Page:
Saturday 17th March 2018 at 11:00am at the Amey Theatre, Abingdon School

 

Saturday 17th March 2018

Mark Bradfield of BBOWT

Science and Conservation on the River

Abingdon sits on the banks one of the largest rivers in the country which provides nationally important habitats for a huge range of wildlife. The Community Wildlife Manager for BBOWT will illustrate some of the work that goes on to conserve and enhance the riverbank habitats in this area.

This is a live walking lecture with stopping points along a route of several miles. Time duration around an hour and a half. No steep hils but the route is likely to be muddy. Walking boots are advised.

There is no charge but registration is required via the ticketing system as there are only 30 places for safety reasons. Click on the link below to proceed with registration.

Saturday 17th March 2018 at 11:30am

Meet in the Market Place at the ATOM Festival Stall at 11:15am

Saturday 17th March 2018

Dr Martyn Sene:

Size Matters: Why Confidence in Measurement is so Important

This talk will provide an introduction to the importance of measurement and metrology (the science of measurement), how we can have confidence in measurements and why measurement today requires leading edge (even Nobel prize winning) science and technology.

 

Saturday 17th March 2018 at 1:30pm at the Amey Theatre, Abingdon School

Saturday 17th March 2018

Stuart Bonthron of Agilent Technologies

Stopping Bad Guys with Lasers

Using lasers to see inside stuff and gather unique fingerprints of what’s inside has some really useful applications. Stuart will discuss and demonstrate a range of techniques and products that use Raman spectroscopy in airport security, bomb disposal, pharmaceutical manufacture and others.

Saturday 17th March 2018 at 3:00pm at the Amey Theatre, Abingdon School

Saturday 17th March 2018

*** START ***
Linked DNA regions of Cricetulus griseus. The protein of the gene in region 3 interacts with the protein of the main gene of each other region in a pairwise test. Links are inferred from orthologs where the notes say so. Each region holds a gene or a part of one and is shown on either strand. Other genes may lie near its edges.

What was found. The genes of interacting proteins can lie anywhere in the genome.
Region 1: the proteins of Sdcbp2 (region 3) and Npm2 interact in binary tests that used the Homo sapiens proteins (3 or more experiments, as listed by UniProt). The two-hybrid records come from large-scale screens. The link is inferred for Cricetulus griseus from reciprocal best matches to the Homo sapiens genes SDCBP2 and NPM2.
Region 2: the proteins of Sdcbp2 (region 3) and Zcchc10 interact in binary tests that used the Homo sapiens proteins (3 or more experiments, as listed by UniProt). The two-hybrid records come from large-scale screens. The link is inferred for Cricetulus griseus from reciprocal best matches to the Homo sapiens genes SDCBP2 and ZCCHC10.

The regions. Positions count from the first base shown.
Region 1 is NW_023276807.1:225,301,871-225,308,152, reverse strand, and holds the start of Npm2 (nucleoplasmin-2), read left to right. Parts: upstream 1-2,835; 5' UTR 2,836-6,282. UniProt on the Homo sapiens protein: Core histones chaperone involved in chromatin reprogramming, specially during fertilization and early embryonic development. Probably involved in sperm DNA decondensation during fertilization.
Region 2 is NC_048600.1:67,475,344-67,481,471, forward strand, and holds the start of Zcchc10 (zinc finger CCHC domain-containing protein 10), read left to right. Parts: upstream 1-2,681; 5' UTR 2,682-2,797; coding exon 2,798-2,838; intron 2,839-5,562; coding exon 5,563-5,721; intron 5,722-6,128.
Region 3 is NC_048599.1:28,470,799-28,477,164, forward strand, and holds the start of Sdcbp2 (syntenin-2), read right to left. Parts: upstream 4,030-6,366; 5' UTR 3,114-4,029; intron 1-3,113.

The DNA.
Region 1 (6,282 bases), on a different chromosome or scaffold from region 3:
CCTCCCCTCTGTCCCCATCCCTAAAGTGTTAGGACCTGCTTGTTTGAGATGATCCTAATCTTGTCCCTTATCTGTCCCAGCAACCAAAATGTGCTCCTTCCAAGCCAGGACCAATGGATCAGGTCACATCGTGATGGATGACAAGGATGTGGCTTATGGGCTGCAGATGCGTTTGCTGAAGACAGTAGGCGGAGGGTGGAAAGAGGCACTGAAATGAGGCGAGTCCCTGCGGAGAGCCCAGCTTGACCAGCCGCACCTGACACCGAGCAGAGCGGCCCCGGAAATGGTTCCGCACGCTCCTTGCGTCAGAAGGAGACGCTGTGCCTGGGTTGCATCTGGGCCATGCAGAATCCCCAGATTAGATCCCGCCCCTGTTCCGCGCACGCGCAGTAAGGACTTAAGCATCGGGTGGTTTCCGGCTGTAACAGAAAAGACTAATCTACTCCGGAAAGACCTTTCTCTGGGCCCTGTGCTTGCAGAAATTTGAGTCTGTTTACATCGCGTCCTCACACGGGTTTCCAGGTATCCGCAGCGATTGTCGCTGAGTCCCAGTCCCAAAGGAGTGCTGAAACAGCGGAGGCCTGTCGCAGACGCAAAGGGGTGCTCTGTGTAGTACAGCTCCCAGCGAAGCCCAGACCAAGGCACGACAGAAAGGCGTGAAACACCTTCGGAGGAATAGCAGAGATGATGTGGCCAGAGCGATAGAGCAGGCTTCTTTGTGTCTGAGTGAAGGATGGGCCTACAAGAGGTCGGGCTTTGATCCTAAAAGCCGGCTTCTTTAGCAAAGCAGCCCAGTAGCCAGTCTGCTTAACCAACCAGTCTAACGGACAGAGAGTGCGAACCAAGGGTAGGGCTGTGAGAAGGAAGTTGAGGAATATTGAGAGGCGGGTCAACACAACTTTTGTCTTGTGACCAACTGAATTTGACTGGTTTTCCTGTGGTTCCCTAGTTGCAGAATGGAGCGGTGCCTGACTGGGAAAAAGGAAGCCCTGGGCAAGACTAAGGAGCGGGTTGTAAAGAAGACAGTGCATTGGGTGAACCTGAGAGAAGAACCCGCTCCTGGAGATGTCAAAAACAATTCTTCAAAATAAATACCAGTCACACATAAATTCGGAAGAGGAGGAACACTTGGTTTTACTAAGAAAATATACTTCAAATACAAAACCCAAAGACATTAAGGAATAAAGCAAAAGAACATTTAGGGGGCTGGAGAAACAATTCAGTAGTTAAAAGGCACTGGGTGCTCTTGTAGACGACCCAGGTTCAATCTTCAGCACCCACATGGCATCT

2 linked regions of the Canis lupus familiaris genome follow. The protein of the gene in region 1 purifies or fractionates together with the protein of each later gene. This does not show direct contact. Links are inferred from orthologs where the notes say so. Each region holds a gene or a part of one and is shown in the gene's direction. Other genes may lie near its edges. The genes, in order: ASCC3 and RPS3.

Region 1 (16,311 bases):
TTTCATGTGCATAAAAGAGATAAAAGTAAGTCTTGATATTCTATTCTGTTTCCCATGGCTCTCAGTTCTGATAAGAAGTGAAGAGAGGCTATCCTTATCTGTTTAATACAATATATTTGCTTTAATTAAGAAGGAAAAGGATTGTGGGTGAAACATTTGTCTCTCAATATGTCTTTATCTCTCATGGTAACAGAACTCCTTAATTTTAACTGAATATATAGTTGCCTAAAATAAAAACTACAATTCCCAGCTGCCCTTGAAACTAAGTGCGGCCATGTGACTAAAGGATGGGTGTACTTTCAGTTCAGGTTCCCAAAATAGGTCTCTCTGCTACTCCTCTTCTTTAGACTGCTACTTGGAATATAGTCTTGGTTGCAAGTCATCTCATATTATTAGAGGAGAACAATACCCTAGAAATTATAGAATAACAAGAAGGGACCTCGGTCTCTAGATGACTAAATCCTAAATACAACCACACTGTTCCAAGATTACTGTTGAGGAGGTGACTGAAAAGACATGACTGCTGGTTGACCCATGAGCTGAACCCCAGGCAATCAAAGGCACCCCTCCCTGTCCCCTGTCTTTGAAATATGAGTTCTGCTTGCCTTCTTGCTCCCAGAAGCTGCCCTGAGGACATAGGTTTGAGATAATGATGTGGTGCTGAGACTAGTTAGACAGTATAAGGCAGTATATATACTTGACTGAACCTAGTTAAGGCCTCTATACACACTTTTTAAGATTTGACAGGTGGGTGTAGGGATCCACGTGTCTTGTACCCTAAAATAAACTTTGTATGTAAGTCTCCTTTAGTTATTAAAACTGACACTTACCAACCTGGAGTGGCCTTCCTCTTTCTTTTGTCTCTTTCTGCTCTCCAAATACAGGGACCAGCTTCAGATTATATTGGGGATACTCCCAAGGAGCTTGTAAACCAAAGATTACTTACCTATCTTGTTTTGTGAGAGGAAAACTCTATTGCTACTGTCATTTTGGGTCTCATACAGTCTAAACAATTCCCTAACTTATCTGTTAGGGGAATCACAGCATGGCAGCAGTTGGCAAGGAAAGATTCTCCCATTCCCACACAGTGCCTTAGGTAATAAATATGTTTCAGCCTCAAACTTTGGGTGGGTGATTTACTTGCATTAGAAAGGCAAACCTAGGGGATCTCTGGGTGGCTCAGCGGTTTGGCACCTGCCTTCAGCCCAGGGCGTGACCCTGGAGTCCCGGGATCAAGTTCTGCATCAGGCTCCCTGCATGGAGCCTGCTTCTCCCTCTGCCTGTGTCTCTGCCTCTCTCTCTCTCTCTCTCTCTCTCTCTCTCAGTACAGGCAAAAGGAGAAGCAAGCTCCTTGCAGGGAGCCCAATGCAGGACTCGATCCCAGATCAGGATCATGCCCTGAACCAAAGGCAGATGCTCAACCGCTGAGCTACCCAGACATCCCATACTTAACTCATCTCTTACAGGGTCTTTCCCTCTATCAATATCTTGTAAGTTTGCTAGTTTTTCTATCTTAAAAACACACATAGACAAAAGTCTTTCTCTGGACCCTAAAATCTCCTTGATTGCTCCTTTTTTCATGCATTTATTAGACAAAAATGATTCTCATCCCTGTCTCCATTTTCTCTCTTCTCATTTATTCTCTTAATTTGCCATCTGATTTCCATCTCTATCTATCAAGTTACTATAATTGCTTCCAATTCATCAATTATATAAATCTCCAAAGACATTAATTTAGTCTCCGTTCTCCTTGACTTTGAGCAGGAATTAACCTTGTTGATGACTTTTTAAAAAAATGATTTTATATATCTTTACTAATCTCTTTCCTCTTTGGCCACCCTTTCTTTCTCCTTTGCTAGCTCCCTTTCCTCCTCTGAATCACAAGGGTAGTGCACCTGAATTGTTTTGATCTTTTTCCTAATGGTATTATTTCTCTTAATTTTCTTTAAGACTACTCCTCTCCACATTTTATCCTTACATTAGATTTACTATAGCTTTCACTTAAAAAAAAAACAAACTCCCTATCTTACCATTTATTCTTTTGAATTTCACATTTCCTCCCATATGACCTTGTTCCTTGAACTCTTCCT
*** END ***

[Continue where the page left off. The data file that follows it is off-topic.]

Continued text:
Professor Brian Rogers

Seeing and Believing

Is what we see affected by what we believe, what we know and what we think?  Does the world look the same to me as it does to you?  How do other animals see the world?  

These and other similar questions have intrigued philosophers and psychologists for thousands of years but it is only now that we are beginning to find the answers.

 

Saturday 17th March 2018 at 5:00pm at the Amey Theatre, Abingdon School

Saturday 17th March 2018

Philip Briscoe of Rezatec:

Out of This World: Examples of how Satellite Data is Driving Innovation

The increasing quantity and quality of environmental indicators and imagery tracked from space is creating huge new capabilities in the field of geospatial analytics. Combining Big Data analysis and machine learning with local expertise and observations on the ground is allowing huge leaps forward in areas such as disease tracking, natural resource monitoring, disaster recovery and environmental risk. Philip Briscoe of Harwell-based geospatial data analysts, Rezatec, provides an overview - and case studies - from the front line both in the UK and globally, and explains how combining these approaches promises the Holy Grail of earth observation: the ability to monitor, verify and enforce sustainable environmental practices for planet Earth. 

 

 

Saturday 17th March 2018 at 7pm at the Amey Theatre, Abingdon  School

 

Saturday 17th March 2018

 

 

Science Dome

Programme of exciting science films for young people in the Science Dome

First film show starts at 10:15am (half hour show)

Last film show starts at 3:15pm (half hour show)

 

Sunday 18th March 2018

Dr Andy Sparkes:

Domestic Cats: the Lion in the Living Room

Cats have been in the process of domestication for around 10,000 years, but are generally still regarded as semi-domesticated at best. This talk will look at the development of the domestic cat, its behaviour, some common misunderstandings and how we can better integrate cats as domestic pets in the future.

 

 

Sunday 18th March 2018 at 12 noon at the Amey Theatre, Abingdon  School

 

Sunday 18th March 2018

Dr Mike Dearnaley of HR Wallingford

The Challenges of Working with Water

Population growth, economic expansion and changes to natural hazards are leading to altered risks to people, infrastructure, the economy and the environment.  Global water demand is expected to increase  with water resources becoming scarcer. Global energy demand is expected to be higher in the future with the associated risk of increased greenhouse gas emissions, acceleration of climate change and exacerbation of global biodiversity loss, drought, flood and erosion risk.   Mike will illustrate some of today’s scientific challenges in the world of water through the work undertaken by HR Wallingford. 

 

Sunday 18th March 2018 at 1:30pm at the Amey Theatre, Abingdon  School

 

Sunday 18th March 2018

 

 

Family Science Fair in the Yang Science Centre

 

11am to 4pm

 

 

Abingdon School throws open the laboratory doors of the Yang Science Centre for families to interact with the science experiments and activities.